Having employees who work from home is becoming increasingly common but a new report from storage company Iron Mountain suggests that very few firms address the associated information security challenges.

The company’s research reveals that close to two thirds of Europe’s workforce (I’m surprised its that high a figure) now spend some or all of their time working from home. Shockingly, however, only 18% of firms offer up any guidance to employees on what sort of paperwork or electronic data is permitted to leave the office environment. The survey of 2,000 workers also discovered that only seventeen per cent of businesses had a formal homeworking policy.

“Firms are allowing their most precious business asset — their information — to leave the workplace for a non-secure environment.”
Christian Toon, Risk and Security, Iron Mountain

The study also highlighted how 60% of homeworkers were not provided with the right type of IT equipment to do their jobs with almost one in four not receiving any equipment whatsoever. Alarmingly, two thirds of those surveyed also revealed how their companies did not provide secure intranet access.

The iron Mountain report also highlighted how many businesses are allowing risky behaviour with 50% allowing employees to use their personal email accounts to send and receive work correspondence. Twenty-nine per cent of those surveyed said they had left business documents lying around their house with 19% saying that they had thrown company paperwork in their household bin.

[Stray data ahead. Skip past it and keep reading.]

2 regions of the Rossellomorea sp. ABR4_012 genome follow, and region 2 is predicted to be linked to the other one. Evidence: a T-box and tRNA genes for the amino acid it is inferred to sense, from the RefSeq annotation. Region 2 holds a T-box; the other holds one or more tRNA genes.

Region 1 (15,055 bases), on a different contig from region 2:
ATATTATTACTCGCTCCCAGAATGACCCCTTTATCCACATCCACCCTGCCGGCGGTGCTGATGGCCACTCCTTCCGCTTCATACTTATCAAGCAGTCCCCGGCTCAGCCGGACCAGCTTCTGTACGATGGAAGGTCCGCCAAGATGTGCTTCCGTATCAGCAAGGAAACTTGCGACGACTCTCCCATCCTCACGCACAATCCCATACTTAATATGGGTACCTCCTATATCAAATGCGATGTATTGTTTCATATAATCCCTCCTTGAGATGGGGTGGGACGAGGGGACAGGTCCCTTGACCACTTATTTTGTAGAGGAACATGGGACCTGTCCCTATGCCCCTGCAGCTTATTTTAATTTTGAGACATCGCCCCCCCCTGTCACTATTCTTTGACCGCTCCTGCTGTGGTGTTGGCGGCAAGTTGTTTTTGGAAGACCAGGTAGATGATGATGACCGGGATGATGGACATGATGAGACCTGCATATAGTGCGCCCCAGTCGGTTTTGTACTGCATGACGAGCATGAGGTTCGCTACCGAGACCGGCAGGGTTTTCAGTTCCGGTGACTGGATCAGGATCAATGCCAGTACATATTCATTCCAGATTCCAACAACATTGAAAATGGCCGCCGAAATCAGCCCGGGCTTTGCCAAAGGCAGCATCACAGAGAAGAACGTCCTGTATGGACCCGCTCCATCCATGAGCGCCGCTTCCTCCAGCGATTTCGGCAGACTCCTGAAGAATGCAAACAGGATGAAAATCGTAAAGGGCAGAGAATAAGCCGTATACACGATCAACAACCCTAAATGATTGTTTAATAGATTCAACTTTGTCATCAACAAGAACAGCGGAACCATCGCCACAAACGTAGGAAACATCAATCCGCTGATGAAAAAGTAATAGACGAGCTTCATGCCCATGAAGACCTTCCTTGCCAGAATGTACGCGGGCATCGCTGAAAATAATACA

One in ten of the respondents said they regularly worked from coffee shops and other locations where the Wi-Fi network was not secured and some 7% said they used such networks even when sending and receiving corporate data.

“Once out of the office, information management best practices, such as the secure storage and destruction of documents, go out the window. It is vital that companies broaden their secure information management processes to account for home offices and remote working. Information security is not all about the IT. Don’t forget the paper ─ fail to do so and the biggest threat to your information might turn out to be your employee’s rubbish bin.”

Allowing employees to work from home carries many risks as identified above and is, potentially, at least as dangerous as bring your own device (BYOD) only without the possibility of any kind of oversight it seems.

Any business that is considering an environment in which their staff can work from home some or all of the time would be well advised to put some thought into the security implications of such a stance and to then provide a framework of policies and guidance to ensure that the risks to their data are minimised.

Such a framework could incude a clear and concise security policy defining how business communications should only be conducted on corporate email accounts and using a secure network. There should also be written guidelines on what type of information is permitted to leave the office and how unneeded documentation should be disposed of in a secure manner.

Additionally, staff should be trained and retrained on such policies on a regular basis and, perhaps, given a more general education in terms of security awareness. This could prove invaluable as policies are often not updated as often as they should be in the face of the never ending march forward of new technology.

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